Arts and refugees: history, impact and future, by Kidd, Zahir and Khan (2008), traces the history of the arts and refugees in the UK over the past 20 years, and reports on trends in practice and funding and outcomes. It finds that participation in the arts is used to address a broad range of social objectives, with reported benefits of arts-based projects including: their usefulness for processes of communication; their contribution to social and community cohesion; their effects on the mental and physical health of participants; their contribution to capacity building and skills development within refugee community organisations and for individuals; and their role in supporting the professional development of refugee artists, as well as celebrating refugees' cultural heritage.
Arts, Culture and Society
Two studies have been published measuring the social impacts of arts and culture using social indicators. The findings of a study by Hill Strategies Research (2008) show that Canadians who participate in cultural activities are more likely to be socially active than those who do not take part in cultural activities. Visits to public art galleries or historic sites were each found to have a positive impact on five of six established social behaviours, while visits to conservation areas or parks and theatre attendance each had a positive impact on four, and the reading of books and newspapers and attendance at a performance of cultural/heritage music, theatre or dance had a positive impact on three of the indicators (Social effects of culture: detailed statistical models. Statistical Insights on the Arts 7:1). In Magnetizing neighborhoods through amateur arts performance, Taylor (2008) describes the correlation between informal arts participation and a number of community development indicators. The author found significant positive correlations for population levels, number of housing units, school test scores, and crime rates. However, no consistent link was found between informal arts participation and economic change measures, and positive changes did not translate directly into short-term changes in the economic level of the neighbourhood. Finally, Michalos and Kahlke (2008) found that arts-related activities and the satisfaction obtained from those activities had relatively little impact on respondents perceived or experienced quality of life ('Impact of arts-related activities on the perceived quality of life', Social indicators research 89: 193-258).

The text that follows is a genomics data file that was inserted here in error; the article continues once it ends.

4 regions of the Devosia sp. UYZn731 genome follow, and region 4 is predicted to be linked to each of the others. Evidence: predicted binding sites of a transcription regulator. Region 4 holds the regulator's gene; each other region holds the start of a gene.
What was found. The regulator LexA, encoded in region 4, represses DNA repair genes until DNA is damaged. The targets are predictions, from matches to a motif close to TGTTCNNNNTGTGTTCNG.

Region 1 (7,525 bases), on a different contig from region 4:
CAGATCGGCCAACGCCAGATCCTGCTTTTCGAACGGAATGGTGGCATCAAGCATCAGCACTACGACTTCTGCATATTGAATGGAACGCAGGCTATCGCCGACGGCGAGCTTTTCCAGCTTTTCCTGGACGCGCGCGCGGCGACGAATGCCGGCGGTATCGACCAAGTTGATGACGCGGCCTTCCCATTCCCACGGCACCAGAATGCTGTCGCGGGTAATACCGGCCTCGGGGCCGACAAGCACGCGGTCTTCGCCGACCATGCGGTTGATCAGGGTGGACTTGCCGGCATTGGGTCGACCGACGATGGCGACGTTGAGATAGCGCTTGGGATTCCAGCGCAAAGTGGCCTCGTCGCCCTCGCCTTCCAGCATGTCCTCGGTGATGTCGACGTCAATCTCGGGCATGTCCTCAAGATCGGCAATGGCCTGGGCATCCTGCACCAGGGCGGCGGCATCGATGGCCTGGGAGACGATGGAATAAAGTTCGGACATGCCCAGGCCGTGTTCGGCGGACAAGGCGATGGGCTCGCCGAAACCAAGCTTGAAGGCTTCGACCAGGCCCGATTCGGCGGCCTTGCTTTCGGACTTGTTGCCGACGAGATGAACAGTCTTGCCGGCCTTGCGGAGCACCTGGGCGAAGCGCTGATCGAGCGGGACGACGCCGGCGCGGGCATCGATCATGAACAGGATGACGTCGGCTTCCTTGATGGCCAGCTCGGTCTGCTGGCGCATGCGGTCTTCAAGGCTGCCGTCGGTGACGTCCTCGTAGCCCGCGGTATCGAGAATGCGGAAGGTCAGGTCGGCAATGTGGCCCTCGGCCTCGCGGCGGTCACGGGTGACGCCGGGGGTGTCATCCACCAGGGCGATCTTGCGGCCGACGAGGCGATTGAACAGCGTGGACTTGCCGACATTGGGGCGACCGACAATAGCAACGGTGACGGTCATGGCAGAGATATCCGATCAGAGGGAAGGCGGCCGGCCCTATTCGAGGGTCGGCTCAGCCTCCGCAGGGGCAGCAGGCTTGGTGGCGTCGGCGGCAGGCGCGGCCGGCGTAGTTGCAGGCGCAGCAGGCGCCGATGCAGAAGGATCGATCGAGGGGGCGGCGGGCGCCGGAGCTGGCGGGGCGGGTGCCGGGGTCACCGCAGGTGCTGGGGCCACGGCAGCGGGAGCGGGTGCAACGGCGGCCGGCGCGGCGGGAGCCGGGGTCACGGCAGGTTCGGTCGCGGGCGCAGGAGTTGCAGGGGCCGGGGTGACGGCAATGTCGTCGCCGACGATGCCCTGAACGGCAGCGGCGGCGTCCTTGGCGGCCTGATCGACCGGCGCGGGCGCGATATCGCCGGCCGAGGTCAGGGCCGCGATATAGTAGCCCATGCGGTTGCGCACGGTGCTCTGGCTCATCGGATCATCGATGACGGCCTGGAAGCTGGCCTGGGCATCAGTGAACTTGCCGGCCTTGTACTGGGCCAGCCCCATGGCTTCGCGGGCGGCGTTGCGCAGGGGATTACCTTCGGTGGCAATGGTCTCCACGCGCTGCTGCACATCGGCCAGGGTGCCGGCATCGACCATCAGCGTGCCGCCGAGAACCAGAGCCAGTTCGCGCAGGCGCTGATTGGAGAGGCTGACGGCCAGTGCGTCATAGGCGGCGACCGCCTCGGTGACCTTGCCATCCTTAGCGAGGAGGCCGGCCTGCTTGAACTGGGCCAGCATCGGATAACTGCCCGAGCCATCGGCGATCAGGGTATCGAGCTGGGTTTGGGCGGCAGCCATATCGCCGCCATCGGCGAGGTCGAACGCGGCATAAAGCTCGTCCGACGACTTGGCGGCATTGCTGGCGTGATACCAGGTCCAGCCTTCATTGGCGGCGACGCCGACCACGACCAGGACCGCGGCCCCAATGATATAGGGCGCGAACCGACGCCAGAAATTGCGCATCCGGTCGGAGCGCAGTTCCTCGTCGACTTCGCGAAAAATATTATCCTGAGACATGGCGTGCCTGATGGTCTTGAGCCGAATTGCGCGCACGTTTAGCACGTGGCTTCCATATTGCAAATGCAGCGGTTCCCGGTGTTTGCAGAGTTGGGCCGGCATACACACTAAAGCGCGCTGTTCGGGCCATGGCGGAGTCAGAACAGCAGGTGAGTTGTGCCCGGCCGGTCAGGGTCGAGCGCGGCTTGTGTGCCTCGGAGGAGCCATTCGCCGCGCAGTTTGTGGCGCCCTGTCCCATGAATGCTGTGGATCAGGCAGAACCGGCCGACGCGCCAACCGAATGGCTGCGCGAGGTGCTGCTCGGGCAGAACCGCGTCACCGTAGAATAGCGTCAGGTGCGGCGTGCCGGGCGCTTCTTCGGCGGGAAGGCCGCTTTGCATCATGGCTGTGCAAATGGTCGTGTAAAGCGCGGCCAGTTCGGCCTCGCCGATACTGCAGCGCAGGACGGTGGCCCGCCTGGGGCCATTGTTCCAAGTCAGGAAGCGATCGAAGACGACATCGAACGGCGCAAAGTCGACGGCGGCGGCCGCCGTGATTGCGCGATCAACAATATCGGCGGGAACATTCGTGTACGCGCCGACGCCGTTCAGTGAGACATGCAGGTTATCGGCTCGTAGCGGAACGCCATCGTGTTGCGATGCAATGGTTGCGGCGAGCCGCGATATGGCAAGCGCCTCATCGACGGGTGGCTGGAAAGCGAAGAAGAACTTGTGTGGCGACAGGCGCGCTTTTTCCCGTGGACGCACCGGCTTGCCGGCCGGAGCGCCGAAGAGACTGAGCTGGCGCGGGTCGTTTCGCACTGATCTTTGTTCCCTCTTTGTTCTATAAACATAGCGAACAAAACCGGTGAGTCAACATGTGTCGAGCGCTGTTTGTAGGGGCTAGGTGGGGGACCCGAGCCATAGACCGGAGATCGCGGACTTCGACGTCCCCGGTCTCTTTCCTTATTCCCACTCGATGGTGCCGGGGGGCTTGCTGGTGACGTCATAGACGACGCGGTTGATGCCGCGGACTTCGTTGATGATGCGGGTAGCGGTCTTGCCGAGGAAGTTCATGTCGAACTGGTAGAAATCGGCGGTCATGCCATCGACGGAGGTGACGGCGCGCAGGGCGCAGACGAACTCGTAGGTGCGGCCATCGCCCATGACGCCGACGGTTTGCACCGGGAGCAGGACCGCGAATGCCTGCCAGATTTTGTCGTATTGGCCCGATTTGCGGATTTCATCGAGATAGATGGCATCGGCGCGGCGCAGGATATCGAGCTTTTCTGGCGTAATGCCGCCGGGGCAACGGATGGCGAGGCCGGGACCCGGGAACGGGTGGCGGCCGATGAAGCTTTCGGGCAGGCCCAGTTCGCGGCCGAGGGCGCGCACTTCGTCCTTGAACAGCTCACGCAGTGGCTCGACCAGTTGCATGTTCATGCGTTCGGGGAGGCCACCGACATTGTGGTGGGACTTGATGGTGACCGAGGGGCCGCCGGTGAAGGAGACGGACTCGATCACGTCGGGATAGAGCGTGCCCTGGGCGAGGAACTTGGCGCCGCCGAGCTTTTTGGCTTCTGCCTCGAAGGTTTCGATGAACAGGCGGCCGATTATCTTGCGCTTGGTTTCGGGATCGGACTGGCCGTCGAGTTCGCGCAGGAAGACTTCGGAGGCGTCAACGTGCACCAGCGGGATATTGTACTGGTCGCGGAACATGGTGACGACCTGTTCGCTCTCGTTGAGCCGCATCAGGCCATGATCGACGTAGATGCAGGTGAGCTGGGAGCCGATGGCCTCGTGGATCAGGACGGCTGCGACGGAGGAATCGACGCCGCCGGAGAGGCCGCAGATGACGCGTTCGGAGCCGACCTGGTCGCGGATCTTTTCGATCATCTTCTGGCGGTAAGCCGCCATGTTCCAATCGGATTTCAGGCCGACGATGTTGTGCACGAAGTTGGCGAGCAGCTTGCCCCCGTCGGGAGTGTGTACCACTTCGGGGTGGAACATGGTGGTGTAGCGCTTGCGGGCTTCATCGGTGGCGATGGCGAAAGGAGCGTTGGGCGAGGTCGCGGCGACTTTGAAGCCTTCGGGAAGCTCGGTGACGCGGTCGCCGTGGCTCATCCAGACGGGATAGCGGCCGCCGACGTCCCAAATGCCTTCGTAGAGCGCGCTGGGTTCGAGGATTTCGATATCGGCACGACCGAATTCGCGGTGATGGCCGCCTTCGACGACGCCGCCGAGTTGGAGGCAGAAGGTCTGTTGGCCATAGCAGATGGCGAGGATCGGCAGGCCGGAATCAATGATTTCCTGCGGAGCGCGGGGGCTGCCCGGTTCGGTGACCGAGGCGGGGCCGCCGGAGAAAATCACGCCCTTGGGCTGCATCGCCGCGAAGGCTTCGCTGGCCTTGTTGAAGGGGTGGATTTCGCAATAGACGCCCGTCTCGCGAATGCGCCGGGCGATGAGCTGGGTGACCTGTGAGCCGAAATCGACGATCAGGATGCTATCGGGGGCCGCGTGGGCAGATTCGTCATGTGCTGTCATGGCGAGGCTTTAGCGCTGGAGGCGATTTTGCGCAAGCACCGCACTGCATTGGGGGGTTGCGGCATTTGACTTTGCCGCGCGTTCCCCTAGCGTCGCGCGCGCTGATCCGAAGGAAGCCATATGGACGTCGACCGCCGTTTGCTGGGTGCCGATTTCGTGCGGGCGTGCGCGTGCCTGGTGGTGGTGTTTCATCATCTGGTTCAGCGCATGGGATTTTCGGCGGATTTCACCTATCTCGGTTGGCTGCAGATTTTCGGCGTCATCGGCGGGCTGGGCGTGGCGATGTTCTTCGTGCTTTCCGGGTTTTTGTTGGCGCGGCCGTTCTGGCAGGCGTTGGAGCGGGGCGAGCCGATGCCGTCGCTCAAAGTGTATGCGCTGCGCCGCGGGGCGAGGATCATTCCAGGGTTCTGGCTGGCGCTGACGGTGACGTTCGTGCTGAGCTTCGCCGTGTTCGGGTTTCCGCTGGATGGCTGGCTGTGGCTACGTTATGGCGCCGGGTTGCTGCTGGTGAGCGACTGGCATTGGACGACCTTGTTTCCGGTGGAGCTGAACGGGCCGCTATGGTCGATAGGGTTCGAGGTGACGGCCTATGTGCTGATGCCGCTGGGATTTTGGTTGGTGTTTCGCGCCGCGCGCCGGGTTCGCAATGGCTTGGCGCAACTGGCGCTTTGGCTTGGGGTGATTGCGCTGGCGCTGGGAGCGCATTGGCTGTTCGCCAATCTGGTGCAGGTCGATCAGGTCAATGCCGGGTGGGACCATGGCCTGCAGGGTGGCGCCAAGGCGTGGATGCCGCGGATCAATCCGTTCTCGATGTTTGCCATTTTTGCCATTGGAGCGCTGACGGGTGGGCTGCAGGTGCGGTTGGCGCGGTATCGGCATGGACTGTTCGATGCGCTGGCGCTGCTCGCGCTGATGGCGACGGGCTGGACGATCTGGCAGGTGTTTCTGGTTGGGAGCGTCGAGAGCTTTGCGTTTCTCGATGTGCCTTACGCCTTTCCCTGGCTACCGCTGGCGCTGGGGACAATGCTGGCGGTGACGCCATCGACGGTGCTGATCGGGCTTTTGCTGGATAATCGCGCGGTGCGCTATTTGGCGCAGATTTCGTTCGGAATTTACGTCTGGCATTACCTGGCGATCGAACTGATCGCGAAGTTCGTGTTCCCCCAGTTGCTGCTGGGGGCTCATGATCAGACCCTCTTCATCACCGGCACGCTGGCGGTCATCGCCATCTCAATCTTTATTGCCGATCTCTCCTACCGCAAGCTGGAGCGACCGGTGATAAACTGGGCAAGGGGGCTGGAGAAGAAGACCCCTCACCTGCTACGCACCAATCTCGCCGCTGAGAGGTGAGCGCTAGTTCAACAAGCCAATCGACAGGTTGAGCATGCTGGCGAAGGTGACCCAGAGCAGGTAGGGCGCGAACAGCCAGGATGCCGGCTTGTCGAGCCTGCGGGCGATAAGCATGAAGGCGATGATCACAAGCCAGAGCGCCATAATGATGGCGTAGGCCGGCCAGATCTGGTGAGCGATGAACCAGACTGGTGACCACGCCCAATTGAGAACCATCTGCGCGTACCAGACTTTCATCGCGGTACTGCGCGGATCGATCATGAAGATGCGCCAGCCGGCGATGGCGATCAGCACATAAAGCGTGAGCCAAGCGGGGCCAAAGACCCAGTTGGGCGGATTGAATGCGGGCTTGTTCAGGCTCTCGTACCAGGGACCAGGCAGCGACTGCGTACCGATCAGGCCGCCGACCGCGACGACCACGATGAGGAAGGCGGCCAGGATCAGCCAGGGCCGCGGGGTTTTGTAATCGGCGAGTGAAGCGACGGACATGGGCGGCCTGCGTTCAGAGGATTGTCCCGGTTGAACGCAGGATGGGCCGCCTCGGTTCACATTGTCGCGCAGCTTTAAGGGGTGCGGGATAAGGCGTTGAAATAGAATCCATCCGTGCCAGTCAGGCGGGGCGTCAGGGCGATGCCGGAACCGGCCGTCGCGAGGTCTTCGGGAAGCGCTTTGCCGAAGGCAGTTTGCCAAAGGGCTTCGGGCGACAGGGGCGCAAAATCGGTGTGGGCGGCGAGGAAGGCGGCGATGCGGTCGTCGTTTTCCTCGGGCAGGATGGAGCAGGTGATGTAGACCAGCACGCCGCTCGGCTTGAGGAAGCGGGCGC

In 'The evaluation of community arts projects and the problems with social impact methodology', Clements (2007) discusses the evaluation of participatory community arts programmes and analyses the shift in educational emphasis from aesthetic to social outcomes. The author considers and critiques a range of theoretical models and practices in the field, and concludes that evaluation of community arts programmes concerned with social impact is often a contested and ambiguous process utilised strategically to garner funding and advocate organizations, and that evaluation techniques are often geared towards top-down bureaucratic-autocratic methods which undermine local control and influence project aims and objectives. (The International Journal of Art and Design Education 26(3): 325-335).
Two studies have been included that look at the effects of film and television products on tourism. In 'Measuring the effects of film and television on tourism to screen locations: a theoretical and empirical perspective', Fernandez Young and Young (2008), discuss the development of a general causal model to measure the way in which film and television products can cause tourist visits. They conclude that this causal relation is fractional, diffuse and substantial, and that the magnitude of the effect is destination-specific and related to background causes independent of screen effects (Journal of Travel & Tourism Marketing 24(2): 195-212). Iwashita (2008) has carried out a case study of Japanese tourists to the UK to identify the influence of film and television drama on overseas tourists' behaviour in terms of choice of travel destination and places to visit. While a wide range of influences were found to be in play at different stages in respondents' destination choice processes, the greatest impacts were found to lie in the ability to create destination awareness, consciousness, and images leading to a stronger interest in the destination and actual travel to the destination ('Roles of films and television dramas in international tourism: the case of Japanese tourists to the UK'. In: Journal of Travel & Tourism Marketing 24(2): 139-151).